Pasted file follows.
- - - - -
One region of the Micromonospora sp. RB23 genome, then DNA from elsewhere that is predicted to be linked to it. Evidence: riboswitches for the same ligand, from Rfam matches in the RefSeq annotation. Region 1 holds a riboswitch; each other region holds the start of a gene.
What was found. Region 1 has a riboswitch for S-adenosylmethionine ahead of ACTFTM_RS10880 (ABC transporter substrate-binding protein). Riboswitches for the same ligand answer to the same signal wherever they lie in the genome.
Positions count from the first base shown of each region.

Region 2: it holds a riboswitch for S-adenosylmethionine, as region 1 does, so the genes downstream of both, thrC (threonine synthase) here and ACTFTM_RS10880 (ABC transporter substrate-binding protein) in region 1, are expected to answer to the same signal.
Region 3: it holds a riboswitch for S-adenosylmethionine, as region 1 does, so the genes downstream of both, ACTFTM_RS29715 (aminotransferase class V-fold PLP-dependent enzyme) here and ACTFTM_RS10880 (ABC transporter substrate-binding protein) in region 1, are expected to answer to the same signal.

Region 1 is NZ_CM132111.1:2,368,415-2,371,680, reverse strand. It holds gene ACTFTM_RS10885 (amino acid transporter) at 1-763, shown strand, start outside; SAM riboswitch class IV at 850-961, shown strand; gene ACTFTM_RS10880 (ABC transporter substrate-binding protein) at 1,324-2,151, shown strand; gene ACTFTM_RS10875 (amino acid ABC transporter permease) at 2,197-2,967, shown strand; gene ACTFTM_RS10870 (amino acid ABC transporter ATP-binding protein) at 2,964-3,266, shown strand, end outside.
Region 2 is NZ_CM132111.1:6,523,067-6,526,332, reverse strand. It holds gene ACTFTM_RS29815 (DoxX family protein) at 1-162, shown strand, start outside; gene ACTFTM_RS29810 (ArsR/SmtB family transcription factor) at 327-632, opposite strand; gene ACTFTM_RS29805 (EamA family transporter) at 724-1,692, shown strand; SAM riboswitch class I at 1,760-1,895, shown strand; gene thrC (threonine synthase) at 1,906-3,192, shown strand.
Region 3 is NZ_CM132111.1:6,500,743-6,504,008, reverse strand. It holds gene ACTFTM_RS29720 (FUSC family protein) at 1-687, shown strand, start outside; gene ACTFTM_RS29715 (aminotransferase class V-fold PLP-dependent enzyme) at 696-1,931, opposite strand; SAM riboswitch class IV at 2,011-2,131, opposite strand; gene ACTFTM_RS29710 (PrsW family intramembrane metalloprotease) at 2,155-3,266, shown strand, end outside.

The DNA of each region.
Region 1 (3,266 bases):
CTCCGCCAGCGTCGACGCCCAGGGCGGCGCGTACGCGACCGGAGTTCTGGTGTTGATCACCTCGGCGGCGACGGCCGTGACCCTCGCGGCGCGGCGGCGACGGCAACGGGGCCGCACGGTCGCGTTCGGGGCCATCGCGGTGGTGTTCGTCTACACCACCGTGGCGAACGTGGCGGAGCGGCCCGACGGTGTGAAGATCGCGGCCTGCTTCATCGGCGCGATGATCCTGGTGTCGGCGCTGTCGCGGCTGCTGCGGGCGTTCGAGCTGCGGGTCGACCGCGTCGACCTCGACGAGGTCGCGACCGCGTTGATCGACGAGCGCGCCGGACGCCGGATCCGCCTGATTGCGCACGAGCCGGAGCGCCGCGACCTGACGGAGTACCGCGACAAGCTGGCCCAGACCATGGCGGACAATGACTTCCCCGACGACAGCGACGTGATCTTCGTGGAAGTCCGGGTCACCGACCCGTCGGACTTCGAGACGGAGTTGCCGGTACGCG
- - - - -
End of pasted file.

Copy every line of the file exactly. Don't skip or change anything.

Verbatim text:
One region of the Micromonospora sp. RB23 genome, then DNA from elsewhere that is predicted to be linked to it. Evidence: riboswitches for the same ligand, from Rfam matches in the RefSeq annotation. Region 1 holds a riboswitch; each other region holds the start of a gene.
What was found. Region 1 has a riboswitch for S-adenosylmethionine ahead of ACTFTM_RS10880 (ABC transporter substrate-binding protein). Riboswitches for the same ligand answer to the same signal wherever they lie in the genome.
Positions count from the first base shown of each region.

Region 2: it holds a riboswitch for S-adenosylmethionine, as region 1 does, so the genes downstream of both, thrC (threonine synthase) here and ACTFTM_RS10880 (ABC transporter substrate-binding protein) in region 1, are expected to answer to the same signal.
Region 3: it holds a riboswitch for S-adenosylmethionine, as region 1 does, so the genes downstream of both, ACTFTM_RS29715 (aminotransferase class V-fold PLP-dependent enzyme) here and ACTFTM_RS10880 (ABC transporter substrate-binding protein) in region 1, are expected to answer to the same signal.

Region 1 is NZ_CM132111.1:2,368,415-2,371,680, reverse strand. It holds gene ACTFTM_RS10885 (amino acid transporter) at 1-763, shown strand, start outside; SAM riboswitch class IV at 850-961, shown strand; gene ACTFTM_RS10880 (ABC transporter substrate-binding protein) at 1,324-2,151, shown strand; gene ACTFTM_RS10875 (amino acid ABC transporter permease) at 2,197-2,967, shown strand; gene ACTFTM_RS10870 (amino acid ABC transporter ATP-binding protein) at 2,964-3,266, shown strand, end outside.
Region 2 is NZ_CM132111.1:6,523,067-6,526,332, reverse strand. It holds gene ACTFTM_RS29815 (DoxX family protein) at 1-162, shown strand, start outside; gene ACTFTM_RS29810 (ArsR/SmtB family transcription factor) at 327-632, opposite strand; gene ACTFTM_RS29805 (EamA family transporter) at 724-1,692, shown strand; SAM riboswitch class I at 1,760-1,895, shown strand; gene thrC (threonine synthase) at 1,906-3,192, shown strand.
Region 3 is NZ_CM132111.1:6,500,743-6,504,008, reverse strand. It holds gene ACTFTM_RS29720 (FUSC family protein) at 1-687, shown strand, start outside; gene ACTFTM_RS29715 (aminotransferase class V-fold PLP-dependent enzyme) at 696-1,931, opposite strand; SAM riboswitch class IV at 2,011-2,131, opposite strand; gene ACTFTM_RS29710 (PrsW family intramembrane metalloprotease) at 2,155-3,266, shown strand, end outside.

The DNA of each region.
Region 1 (3,266 bases):
CTCCGCCAGCGTCGACGCCCAGGGCGGCGCGTACGCGACCGGAGTTCTGGTGTTGATCACCTCGGCGGCGACGGCCGTGACCCTCGCGGCGCGGCGGCGACGGCAACGGGGCCGCACGGTCGCGTTCGGGGCCATCGCGGTGGTGTTCGTCTACACCACCGTGGCGAACGTGGCGGAGCGGCCCGACGGTGTGAAGATCGCGGCCTGCTTCATCGGCGCGATGATCCTGGTGTCGGCGCTGTCGCGGCTGCTGCGGGCGTTCGAGCTGCGGGTCGACCGCGTCGACCTCGACGAGGTCGCGACCGCGTTGATCGACGAGCGCGCCGGACGCCGGATCCGCCTGATTGCGCACGAGCCGGAGCGCCGCGACCTGACGGAGTACCGCGACAAGCTGGCCCAGACCATGGCGGACAATGACTTCCCCGACGACAGCGACGTGATCTTCGTGGAAGTCCGGGTCACCGACCCGTCGGACTTCGAGACGGAGTTGCCGGTACGCG